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WNIJ Perspectives
Perspectives are commentaries produced by and for WNIJ listeners, from a panel of regular contributors and guests. You're invited to comment on or respond to any Perspective on our Facebook page or through Twitter (@wnijnews), in keeping with our Discussion Policy. If you would like to submit your own Perspective for consideration, send us a script that will run about 90 seconds when read -- that's about 250 words -- and email it to NPR@niu.edu, with "Perspectives" in the subject line.

Perspective: Don't Teachers Get Summers Off?

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Every summer, teachers -- whether primary, secondary, post-secondary or vocational -- face the same question from family, friends, and the public: Don’t you have summers off?

And every summer, teachers find themselves responding with the usual facts and figures: We are not on contract during the summer months. We are not paid during this period of time. And we are working -- researching, writing, and developing lesson plans -- we just do not show up to the classroom.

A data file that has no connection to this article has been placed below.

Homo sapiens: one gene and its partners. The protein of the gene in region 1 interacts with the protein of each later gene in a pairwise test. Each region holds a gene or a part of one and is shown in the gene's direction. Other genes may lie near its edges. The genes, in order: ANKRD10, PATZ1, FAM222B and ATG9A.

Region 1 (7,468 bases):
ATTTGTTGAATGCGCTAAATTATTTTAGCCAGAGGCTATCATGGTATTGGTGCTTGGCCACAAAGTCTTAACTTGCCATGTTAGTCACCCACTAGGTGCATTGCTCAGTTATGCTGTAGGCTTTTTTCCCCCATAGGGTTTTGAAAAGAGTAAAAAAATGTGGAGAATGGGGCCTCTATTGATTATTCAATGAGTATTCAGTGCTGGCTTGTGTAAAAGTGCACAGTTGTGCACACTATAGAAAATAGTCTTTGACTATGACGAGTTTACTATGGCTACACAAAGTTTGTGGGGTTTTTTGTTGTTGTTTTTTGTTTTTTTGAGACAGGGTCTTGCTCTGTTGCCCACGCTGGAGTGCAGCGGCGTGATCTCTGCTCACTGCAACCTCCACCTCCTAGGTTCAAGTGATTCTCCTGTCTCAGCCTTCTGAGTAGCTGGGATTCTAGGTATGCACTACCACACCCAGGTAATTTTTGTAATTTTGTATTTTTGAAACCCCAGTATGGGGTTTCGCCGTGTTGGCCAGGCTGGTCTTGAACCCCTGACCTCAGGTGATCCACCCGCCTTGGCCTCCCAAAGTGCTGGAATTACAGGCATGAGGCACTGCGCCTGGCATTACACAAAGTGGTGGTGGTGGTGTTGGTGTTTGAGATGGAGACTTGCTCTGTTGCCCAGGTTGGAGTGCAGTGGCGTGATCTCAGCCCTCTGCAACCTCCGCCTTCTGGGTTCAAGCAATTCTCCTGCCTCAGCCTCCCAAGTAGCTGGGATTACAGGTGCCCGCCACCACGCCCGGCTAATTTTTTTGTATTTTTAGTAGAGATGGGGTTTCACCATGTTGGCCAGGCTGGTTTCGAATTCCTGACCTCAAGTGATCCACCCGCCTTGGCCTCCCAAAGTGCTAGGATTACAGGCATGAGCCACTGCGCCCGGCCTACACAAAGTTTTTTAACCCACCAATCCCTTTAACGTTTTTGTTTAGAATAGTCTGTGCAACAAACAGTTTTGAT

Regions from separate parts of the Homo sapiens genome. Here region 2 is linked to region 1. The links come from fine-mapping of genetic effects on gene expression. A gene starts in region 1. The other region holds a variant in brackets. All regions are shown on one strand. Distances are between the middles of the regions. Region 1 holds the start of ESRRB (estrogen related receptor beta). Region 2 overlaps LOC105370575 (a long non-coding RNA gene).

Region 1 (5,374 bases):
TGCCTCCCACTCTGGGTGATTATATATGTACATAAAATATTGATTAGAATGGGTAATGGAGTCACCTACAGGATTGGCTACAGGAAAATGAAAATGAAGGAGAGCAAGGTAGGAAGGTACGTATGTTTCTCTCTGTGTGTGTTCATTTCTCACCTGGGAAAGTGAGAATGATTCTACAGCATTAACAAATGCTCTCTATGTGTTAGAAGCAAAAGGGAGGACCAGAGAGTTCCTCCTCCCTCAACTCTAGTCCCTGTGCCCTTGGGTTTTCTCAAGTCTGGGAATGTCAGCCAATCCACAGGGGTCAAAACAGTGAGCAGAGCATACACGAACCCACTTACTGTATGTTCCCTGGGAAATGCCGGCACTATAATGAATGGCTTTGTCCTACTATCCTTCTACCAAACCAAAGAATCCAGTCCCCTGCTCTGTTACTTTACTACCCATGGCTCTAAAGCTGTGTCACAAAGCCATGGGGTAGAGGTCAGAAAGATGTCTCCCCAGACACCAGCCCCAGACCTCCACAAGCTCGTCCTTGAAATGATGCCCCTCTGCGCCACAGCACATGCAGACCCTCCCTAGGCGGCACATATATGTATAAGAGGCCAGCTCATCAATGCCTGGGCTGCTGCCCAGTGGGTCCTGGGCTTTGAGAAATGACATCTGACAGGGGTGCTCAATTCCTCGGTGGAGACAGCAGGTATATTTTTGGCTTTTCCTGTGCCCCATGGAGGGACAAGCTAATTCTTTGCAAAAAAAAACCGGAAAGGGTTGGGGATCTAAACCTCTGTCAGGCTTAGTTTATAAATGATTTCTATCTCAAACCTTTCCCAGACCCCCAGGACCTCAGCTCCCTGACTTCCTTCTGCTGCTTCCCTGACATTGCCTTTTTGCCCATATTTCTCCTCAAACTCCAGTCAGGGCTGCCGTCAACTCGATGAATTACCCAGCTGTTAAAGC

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You’ve likely heard these before. But what you probably haven’t heard is that responding to the COVID-19 crisis has required teachers to work even harder and often off the clock.

In March, when schools across the country quickly moved to online instruction, there was little time to plan and strategize the remote learning experience. For fall 2020, things will be different. We have the time to reorganize, retool, and reformulate the entire learning experience for the success of our students.

But transforming the entire curriculum is a Herculean task. Our teachers are up to the challenge, and they will be ready. But getting there has taken time and effort. Every teacher has spent this summer working as they never have before. This work has proceeded, in many cases, without direct compensation and on their own time. And it is work that -- if all goes according to plan -- will be virtually transparent and unseen.

So no, teachers never have summers off. We have been working, and we will -- as always -- be ready when schools open this fall.

I’m David Gunkel and that’s my perspective.

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